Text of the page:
Phoneme inventory arguments and tone

Post, Mark at JCU.EDU.AU
Fri Jun 3 00:37:04 UTC 2011

Dear All,

Exactly. There are two questions here. One: are tones important elements of phonological "toolboxes". Two: can tones be treated as categorically analogous to segments when developing a quantitative representation of a phonological "toolboxes" (as for cross-linguistic comparison). 

The answer to the first question is obviously yes, but I don't see how the second question could be answered in a way we'd all agree upon, and as David points out, the same applies to many other more or less suprasegmental features. Part of the problem, I think, stems from using the term "inventory", which implies a list of like elements which we can simply tally up. But there's diversity, and complexity, in the ways that prosodic features map onto segmental features which is hard to quantify in terms of "items in an inventory". For better or for worse, I think that's why it's common for people to try to siphon the prosody out.


Mark W. Post, PhD
Postdoctoral Research Fellow in Anthropological Linguistics
The Cairns Institute
James Cook University
Smithfield, QLD 4878

Tel: +61-7-4042-1898
Eml: at

-----Original Message-----
From: Discussion List for ALT [mailto:LINGTYP at LISTSERV.LINGUISTLIST.ORG] On Behalf Of David Gil
Sent: Thursday, 2 June 2011 6:24 PM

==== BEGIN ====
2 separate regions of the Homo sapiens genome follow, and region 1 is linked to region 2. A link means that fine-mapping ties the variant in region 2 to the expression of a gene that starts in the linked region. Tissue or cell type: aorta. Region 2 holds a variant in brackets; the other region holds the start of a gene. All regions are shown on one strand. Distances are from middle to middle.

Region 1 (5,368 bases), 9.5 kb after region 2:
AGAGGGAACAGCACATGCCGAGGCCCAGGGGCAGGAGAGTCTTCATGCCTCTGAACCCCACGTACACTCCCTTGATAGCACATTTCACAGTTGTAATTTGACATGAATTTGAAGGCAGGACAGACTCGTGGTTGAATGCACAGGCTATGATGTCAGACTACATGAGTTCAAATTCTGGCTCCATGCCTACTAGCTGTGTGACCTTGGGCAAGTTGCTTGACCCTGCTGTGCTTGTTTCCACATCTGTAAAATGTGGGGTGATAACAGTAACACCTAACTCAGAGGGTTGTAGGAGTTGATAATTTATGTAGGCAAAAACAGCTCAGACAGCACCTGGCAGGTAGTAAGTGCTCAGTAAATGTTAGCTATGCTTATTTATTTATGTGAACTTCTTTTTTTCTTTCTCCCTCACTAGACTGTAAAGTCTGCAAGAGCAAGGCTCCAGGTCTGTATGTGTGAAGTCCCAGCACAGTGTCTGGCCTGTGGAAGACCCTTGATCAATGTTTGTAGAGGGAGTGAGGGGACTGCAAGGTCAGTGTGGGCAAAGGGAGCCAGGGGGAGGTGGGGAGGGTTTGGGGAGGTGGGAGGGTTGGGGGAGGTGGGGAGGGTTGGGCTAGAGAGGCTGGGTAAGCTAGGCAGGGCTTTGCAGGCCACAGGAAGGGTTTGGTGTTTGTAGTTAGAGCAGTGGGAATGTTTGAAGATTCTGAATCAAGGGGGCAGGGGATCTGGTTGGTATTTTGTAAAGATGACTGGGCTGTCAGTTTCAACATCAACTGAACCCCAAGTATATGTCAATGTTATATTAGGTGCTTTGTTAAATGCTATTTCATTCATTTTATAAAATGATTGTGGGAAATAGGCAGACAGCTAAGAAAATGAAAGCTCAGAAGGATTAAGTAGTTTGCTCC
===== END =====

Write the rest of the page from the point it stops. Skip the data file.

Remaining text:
Subject: Re: Phoneme inventory arguments and tone

Dear all,

Re Don's last two paragraphs below.  At the risk of stating the obvious, 
it should be pointed out that the results depend hugely on how 
"combinatorial" your analysis is.  For example, if a language has 7 
vowels (without tone) and 3 tones freely combining, does this give us 
7x3=21 phonemes (as Don seems to be assuming) or just 7+3=10, as is, 
prima facie, equally reasonable to assume.

Analogous issues arise also in other domains, such as nasalized vowels, 
and, perhaps most dramatically, with regard to the various combinations 
of "ordinary" and click elements in the consonant inventories of Khoisan 


> Dear Peter and the rest,
> I would say these should be included as well, of course!  Anything 
> which functions contrastively should be considered part of the 
> language's phonology.  Atkinson does look at tone levels but did not 
> add tone in his segmental count, as far as I'm aware. If someone knows 
> better, please correct me.  WALS only mentions complexity or tone 
> levels, not number of contrastive tones and how they function in a 
> language.  As Larry mentioned, UPSID does include breathy vowels, 
> creaky voice, nasalization, etc.. it is only tone, stress, and length 
> which are excluded.
> I don't view this as a fault of UPSID.. it was originally created to 
> look at relations and patterns of segments in language, and was not 
> intended to make broad generalizations based on the number of phonemes 
> of a language.  I don't feel that that is an appropriate use of the 
> database.
> However, if people are intending to write articles as such, we should 
> try to have a database which does account for all contrastive aspects 
> in a language and include these.  Including tone, length, and all 
> types of vocal modifications could increase the phoneme count of some 
> languages quite substantially. In Agar Dinka, for instance, Andersen 
> suggests 88 or 84 contrastive vowels, including length, creaky voice, 
> breathy voice, etc, but not tones.  If tones would be included in his 
> count, this would increase the language to something rivaling !Xoo's 
> current phoneme count.
> Making sure that tone (and all other distinctive aspects) are included 
> in all the current referenced databases could also help combat against 
> the notion that tone is expendable.
> I'd like to also mention one additional thing which Harald Hammarström